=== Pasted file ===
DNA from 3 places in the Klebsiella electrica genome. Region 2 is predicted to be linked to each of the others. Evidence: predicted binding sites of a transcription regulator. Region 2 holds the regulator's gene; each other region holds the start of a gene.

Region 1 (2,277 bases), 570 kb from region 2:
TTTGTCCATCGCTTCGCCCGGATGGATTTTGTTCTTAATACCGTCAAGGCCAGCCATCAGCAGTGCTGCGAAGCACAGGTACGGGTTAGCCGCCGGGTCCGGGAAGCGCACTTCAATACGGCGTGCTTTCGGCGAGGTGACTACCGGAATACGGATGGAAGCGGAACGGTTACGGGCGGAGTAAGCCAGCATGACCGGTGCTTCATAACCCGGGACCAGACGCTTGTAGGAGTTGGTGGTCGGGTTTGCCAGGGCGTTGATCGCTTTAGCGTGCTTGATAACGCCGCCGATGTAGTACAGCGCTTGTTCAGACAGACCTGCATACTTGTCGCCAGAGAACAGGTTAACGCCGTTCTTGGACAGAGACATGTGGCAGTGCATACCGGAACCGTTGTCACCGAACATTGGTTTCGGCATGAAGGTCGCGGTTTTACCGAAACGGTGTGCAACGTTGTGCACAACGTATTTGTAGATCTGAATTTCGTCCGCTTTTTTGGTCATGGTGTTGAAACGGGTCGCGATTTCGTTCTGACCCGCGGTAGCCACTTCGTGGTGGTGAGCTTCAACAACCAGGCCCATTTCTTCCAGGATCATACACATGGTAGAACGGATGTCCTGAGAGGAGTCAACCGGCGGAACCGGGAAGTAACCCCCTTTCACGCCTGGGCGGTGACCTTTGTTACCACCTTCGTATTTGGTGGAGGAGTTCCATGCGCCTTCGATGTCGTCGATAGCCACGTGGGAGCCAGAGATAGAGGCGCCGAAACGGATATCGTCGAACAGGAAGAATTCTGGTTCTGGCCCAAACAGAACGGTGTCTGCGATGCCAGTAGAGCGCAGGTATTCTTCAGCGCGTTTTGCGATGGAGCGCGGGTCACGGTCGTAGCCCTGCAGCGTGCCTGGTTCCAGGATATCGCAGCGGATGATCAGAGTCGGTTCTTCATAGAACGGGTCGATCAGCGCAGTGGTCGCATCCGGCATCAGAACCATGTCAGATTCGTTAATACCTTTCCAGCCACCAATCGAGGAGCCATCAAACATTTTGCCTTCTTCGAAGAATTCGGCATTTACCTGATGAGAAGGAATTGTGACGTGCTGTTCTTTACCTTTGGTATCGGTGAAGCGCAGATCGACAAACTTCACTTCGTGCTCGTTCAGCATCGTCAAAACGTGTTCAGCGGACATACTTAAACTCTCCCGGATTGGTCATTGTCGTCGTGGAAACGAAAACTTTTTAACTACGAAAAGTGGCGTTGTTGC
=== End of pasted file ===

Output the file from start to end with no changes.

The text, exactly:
DNA from 3 places in the Klebsiella electrica genome. Region 2 is predicted to be linked to each of the others. Evidence: predicted binding sites of a transcription regulator. Region 2 holds the regulator's gene; each other region holds the start of a gene.

Region 1 (2,277 bases), 570 kb from region 2:
TTTGTCCATCGCTTCGCCCGGATGGATTTTGTTCTTAATACCGTCAAGGCCAGCCATCAGCAGTGCTGCGAAGCACAGGTACGGGTTAGCCGCCGGGTCCGGGAAGCGCACTTCAATACGGCGTGCTTTCGGCGAGGTGACTACCGGAATACGGATGGAAGCGGAACGGTTACGGGCGGAGTAAGCCAGCATGACCGGTGCTTCATAACCCGGGACCAGACGCTTGTAGGAGTTGGTGGTCGGGTTTGCCAGGGCGTTGATCGCTTTAGCGTGCTTGATAACGCCGCCGATGTAGTACAGCGCTTGTTCAGACAGACCTGCATACTTGTCGCCAGAGAACAGGTTAACGCCGTTCTTGGACAGAGACATGTGGCAGTGCATACCGGAACCGTTGTCACCGAACATTGGTTTCGGCATGAAGGTCGCGGTTTTACCGAAACGGTGTGCAACGTTGTGCACAACGTATTTGTAGATCTGAATTTCGTCCGCTTTTTTGGTCATGGTGTTGAAACGGGTCGCGATTTCGTTCTGACCCGCGGTAGCCACTTCGTGGTGGTGAGCTTCAACAACCAGGCCCATTTCTTCCAGGATCATACACATGGTAGAACGGATGTCCTGAGAGGAGTCAACCGGCGGAACCGGGAAGTAACCCCCTTTCACGCCTGGGCGGTGACCTTTGTTACCACCTTCGTATTTGGTGGAGGAGTTCCATGCGCCTTCGATGTCGTCGATAGCCACGTGGGAGCCAGAGATAGAGGCGCCGAAACGGATATCGTCGAACAGGAAGAATTCTGGTTCTGGCCCAAACAGAACGGTGTCTGCGATGCCAGTAGAGCGCAGGTATTCTTCAGCGCGTTTTGCGATGGAGCGCGGGTCACGGTCGTAGCCCTGCAGCGTGCCTGGTTCCAGGATATCGCAGCGGATGATCAGAGTCGGTTCTTCATAGAACGGGTCGATCAGCGCAGTGGTCGCATCCGGCATCAGAACCATGTCAGATTCGTTAATACCTTTCCAGCCACCAATCGAGGAGCCATCAAACATTTTGCCTTCTTCGAAGAATTCGGCATTTACCTGATGAGAAGGAATTGTGACGTGCTGTTCTTTACCTTTGGTATCGGTGAAGCGCAGATCGACAAACTTCACTTCGTGCTCGTTCAGCATCGTCAAAACGTGTTCAGCGGACATACTTAAACTCTCCCGGATTGGTCATTGTCGTCGTGGAAACGAAAACTTTTTAACTACGAAAAGTGGCGTTGTTGC